If a POA sells property without consent, what happens when Medicaid tries to recoup assisted living expense?
My mom recently moved into an assisted living home. She needed financial assistance, so she signed the Medicaid form that allows the state to take her home after her death. I completely understand that the state needs to be reimbursed for the assistance she received during the term of her care. My concern is this - my oldest sister has power of attorney and she and my brother have tried to sell my mom's property (without my mother's consent) for cash because they have lost their jobs and are desperate. They have attempted to do this and failed a couple of times due to the fact that they cannot show employment. Could they "get away" with this and if so, when my mom dies and the state wants reimbursement, what will happen to me and my other sister who were not involved in the sale?
This is a complicated and potentially nasty situation. The simple answer is that your sister shouldn't be able to get away with selling the house without your mother's consent, and if she did sell it, she shouldn't be able to use the money for herself. Let's take a look at the different parts of this situation.
Power of attorney and sale of the house. A power of attorney may or may not give your sister the technical authority to sell the house. Whether she can do so depends on the terms of the power of attorney and on whether your mother is still capable of making her own decisions. If your mother is still competent to make her own decisions and does not want to sell the house, then your sister would be acting unlawfully if she sold the house without your mother's consent. Any real estate agent or broker, escrow officer, and bank involved in the potential sale of the house should look into this question when they see that your sister is trying to sell the house through a power of attorney while your mother is still alive. (This may, in fact, be why your sister has been unsuccessful in trying to sell the house so far.)
Proceeds from the sale of the house. If by some chance your sister managed to sell the house without your mother's knowledge, it would be illegal for your sister to use the money for herself. Power of attorney requires that all transactions be made for the benefit of the person who grants the power, in this case your mother.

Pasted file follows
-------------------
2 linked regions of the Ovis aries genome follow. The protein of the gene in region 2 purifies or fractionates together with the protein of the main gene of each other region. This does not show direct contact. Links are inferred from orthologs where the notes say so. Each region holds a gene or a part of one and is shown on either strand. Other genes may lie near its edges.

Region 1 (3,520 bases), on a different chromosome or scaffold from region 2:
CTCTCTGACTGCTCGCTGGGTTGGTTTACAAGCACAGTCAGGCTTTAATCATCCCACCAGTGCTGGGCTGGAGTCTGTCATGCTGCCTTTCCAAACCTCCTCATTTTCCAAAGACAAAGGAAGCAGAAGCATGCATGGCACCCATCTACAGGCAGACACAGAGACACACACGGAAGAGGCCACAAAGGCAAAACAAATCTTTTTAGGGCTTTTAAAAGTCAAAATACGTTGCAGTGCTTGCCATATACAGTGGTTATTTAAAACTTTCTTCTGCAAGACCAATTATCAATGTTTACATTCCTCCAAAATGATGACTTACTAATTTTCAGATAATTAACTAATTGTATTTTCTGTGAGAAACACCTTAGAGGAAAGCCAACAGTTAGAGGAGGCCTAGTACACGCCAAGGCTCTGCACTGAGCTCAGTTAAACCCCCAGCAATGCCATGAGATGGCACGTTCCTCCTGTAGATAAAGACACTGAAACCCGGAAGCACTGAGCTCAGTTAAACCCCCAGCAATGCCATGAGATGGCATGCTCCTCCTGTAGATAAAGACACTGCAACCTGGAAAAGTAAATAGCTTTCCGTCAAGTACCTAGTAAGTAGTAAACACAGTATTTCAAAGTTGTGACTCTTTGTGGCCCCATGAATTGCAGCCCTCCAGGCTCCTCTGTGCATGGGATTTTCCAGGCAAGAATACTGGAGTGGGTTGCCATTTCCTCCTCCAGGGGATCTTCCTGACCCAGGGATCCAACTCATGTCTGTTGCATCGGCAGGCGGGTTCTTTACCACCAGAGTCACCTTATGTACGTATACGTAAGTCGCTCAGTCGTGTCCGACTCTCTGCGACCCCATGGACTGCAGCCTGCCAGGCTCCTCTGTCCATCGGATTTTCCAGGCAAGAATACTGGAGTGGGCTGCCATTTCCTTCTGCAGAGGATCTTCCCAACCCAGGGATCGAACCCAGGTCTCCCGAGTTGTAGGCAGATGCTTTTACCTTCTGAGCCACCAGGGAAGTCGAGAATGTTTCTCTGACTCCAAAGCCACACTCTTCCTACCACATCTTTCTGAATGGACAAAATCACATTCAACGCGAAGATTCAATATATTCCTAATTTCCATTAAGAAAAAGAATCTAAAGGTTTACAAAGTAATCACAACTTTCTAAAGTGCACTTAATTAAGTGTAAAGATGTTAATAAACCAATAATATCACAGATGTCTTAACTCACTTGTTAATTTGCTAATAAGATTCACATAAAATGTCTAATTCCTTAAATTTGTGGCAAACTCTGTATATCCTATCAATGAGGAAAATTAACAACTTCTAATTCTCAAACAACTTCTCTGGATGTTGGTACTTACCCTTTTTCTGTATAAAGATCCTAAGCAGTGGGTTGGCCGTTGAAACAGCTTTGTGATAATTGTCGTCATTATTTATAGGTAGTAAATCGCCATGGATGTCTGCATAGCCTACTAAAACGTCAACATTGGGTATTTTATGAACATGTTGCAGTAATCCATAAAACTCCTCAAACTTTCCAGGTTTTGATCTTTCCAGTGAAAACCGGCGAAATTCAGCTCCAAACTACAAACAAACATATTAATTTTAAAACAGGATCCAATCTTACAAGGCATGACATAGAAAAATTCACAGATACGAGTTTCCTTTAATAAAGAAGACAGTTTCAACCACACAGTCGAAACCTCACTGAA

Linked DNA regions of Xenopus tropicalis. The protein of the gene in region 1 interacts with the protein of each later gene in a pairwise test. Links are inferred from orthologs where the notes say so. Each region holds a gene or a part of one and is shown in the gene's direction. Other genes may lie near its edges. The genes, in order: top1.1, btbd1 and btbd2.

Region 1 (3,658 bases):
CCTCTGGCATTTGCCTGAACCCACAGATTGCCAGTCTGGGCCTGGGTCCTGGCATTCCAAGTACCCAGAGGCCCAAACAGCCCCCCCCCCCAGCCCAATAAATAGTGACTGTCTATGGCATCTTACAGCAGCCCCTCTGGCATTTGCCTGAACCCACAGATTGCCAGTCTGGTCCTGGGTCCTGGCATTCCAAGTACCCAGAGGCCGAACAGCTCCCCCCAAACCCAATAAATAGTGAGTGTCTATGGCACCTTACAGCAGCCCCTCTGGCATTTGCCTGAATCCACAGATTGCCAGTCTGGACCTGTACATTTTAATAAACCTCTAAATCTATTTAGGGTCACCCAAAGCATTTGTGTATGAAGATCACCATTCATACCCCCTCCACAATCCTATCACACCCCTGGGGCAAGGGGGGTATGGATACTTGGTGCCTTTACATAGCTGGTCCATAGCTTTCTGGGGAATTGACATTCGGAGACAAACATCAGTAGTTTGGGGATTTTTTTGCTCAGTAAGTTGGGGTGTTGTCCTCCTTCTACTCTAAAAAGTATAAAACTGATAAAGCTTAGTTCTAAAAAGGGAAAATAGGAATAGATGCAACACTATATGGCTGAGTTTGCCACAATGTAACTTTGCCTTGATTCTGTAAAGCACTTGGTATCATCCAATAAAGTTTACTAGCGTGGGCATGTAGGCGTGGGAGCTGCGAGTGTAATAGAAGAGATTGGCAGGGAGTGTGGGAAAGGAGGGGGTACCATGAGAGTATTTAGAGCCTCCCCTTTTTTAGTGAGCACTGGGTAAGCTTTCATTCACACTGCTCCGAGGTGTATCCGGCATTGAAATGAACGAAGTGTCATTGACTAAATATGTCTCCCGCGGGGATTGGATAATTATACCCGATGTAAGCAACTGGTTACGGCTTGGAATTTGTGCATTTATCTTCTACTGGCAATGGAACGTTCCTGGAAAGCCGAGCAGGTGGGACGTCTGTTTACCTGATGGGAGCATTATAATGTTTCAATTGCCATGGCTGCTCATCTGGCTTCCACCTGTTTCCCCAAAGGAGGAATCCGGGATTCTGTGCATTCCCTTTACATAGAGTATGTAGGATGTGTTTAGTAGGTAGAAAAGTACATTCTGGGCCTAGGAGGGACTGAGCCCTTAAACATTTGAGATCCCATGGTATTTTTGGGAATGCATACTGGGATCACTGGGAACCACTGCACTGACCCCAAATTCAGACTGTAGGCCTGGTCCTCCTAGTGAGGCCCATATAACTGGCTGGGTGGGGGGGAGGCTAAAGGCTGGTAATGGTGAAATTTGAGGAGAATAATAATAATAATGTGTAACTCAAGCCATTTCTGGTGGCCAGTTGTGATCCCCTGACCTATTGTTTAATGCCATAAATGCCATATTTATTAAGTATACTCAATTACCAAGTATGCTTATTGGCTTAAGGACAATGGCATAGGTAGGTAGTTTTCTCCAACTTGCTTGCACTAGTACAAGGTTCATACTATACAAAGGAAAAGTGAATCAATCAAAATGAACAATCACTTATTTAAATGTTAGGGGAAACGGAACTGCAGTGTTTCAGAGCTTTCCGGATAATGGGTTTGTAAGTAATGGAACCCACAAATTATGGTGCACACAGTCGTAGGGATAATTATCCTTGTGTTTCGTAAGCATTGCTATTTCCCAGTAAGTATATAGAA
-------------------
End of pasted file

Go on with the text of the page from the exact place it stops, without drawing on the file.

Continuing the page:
Medicaid's right to reimbursement from the house. Because Medicaid has a right to reimbursement out of the value of the house after your mother dies (for whatever amount it spends for your mother), Medicaid may place a lien on the house. This lien may protect Medicaid's right to reimbursement if and when the house is sold. If Medicaid fails to place a lien on the house and your sister manages to sell it and spend the money on herself, Medicaid is probably out of luck, though theoretically it might sue your sister for misappropriation of the money.
Position of you and your other sister. You and your other sister should have nothing to worry about from Medicaid. Medicaid can only try to collect from your mother's estate (the house), and if you get nothing from the estate because your sister sells the house and uses up the proceeds, Medicaid would have no legal basis for bothering the two of you. If your sister doesn't manage to sell the house and use the proceeds, Medicaid will enforce its lien on the house when your mother dies. The remainder of the value of the house will then be divided among you and your sisters and anyone else (and your mother's creditors) included in your mother's will, or if she has no will, equally among the three sisters.
Steps you might take. If you think your mother can understand the situation and is competent to make decisions, you might tell her what's going on and suggest that she revoke the power of attorney she gave to your sister. If she wants to do so, you might want to suggest that she be represented by a lawyer, to avoid having your sister unduly influence her. If it's not clear whether your mother is capable of this, you might want to see if the assisted living facility has an ombudsman, which is someone whose job includes helping residents with problems related to Medicaid. There is also a person called a "public guardian," who works for the county, and whose job it is to protect the rights of elders and others who cannot protect their own interests. You might also want to seek legal help of your own, to stop your sister from abusing her power of attorney. This might involve going to court and having the power of attorney revoked, and possibly having yourself or your other sister appointed conservator or guardian for your mother, if your mother's not able to protect herself from your sister.
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